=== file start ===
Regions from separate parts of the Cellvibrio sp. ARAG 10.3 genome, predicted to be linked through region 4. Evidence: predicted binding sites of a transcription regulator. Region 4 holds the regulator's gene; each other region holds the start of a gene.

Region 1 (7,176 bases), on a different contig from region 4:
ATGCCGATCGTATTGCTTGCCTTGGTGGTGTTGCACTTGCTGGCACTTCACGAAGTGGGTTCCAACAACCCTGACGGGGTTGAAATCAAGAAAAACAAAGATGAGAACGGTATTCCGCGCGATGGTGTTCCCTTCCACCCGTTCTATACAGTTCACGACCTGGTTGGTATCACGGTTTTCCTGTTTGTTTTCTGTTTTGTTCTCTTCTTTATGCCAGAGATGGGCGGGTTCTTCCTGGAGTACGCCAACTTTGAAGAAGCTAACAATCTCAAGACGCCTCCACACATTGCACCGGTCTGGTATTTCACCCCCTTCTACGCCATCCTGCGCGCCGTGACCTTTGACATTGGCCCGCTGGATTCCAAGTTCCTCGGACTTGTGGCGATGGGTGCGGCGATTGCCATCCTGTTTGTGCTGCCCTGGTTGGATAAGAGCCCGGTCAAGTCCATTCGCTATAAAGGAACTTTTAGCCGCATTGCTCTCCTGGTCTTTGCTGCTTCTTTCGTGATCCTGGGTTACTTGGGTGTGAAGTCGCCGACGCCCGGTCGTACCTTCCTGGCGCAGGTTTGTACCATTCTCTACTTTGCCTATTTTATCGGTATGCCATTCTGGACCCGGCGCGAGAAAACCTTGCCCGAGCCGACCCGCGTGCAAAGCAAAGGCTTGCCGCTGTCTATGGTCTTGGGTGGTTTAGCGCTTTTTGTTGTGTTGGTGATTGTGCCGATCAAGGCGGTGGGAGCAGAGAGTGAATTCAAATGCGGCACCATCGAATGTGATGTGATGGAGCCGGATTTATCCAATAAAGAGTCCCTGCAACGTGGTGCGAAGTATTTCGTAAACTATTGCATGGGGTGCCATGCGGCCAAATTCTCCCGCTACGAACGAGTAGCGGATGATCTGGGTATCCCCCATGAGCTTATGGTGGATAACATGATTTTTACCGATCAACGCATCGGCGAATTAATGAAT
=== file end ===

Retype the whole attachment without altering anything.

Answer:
Regions from separate parts of the Cellvibrio sp. ARAG 10.3 genome, predicted to be linked through region 4. Evidence: predicted binding sites of a transcription regulator. Region 4 holds the regulator's gene; each other region holds the start of a gene.

Region 1 (7,176 bases), on a different contig from region 4:
ATGCCGATCGTATTGCTTGCCTTGGTGGTGTTGCACTTGCTGGCACTTCACGAAGTGGGTTCCAACAACCCTGACGGGGTTGAAATCAAGAAAAACAAAGATGAGAACGGTATTCCGCGCGATGGTGTTCCCTTCCACCCGTTCTATACAGTTCACGACCTGGTTGGTATCACGGTTTTCCTGTTTGTTTTCTGTTTTGTTCTCTTCTTTATGCCAGAGATGGGCGGGTTCTTCCTGGAGTACGCCAACTTTGAAGAAGCTAACAATCTCAAGACGCCTCCACACATTGCACCGGTCTGGTATTTCACCCCCTTCTACGCCATCCTGCGCGCCGTGACCTTTGACATTGGCCCGCTGGATTCCAAGTTCCTCGGACTTGTGGCGATGGGTGCGGCGATTGCCATCCTGTTTGTGCTGCCCTGGTTGGATAAGAGCCCGGTCAAGTCCATTCGCTATAAAGGAACTTTTAGCCGCATTGCTCTCCTGGTCTTTGCTGCTTCTTTCGTGATCCTGGGTTACTTGGGTGTGAAGTCGCCGACGCCCGGTCGTACCTTCCTGGCGCAGGTTTGTACCATTCTCTACTTTGCCTATTTTATCGGTATGCCATTCTGGACCCGGCGCGAGAAAACCTTGCCCGAGCCGACCCGCGTGCAAAGCAAAGGCTTGCCGCTGTCTATGGTCTTGGGTGGTTTAGCGCTTTTTGTTGTGTTGGTGATTGTGCCGATCAAGGCGGTGGGAGCAGAGAGTGAATTCAAATGCGGCACCATCGAATGTGATGTGATGGAGCCGGATTTATCCAATAAAGAGTCCCTGCAACGTGGTGCGAAGTATTTCGTAAACTATTGCATGGGGTGCCATGCGGCCAAATTCTCCCGCTACGAACGAGTAGCGGATGATCTGGGTATCCCCCATGAGCTTATGGTGGATAACATGATTTTTACCGATCAACGCATCGGCGAATTAATGAAT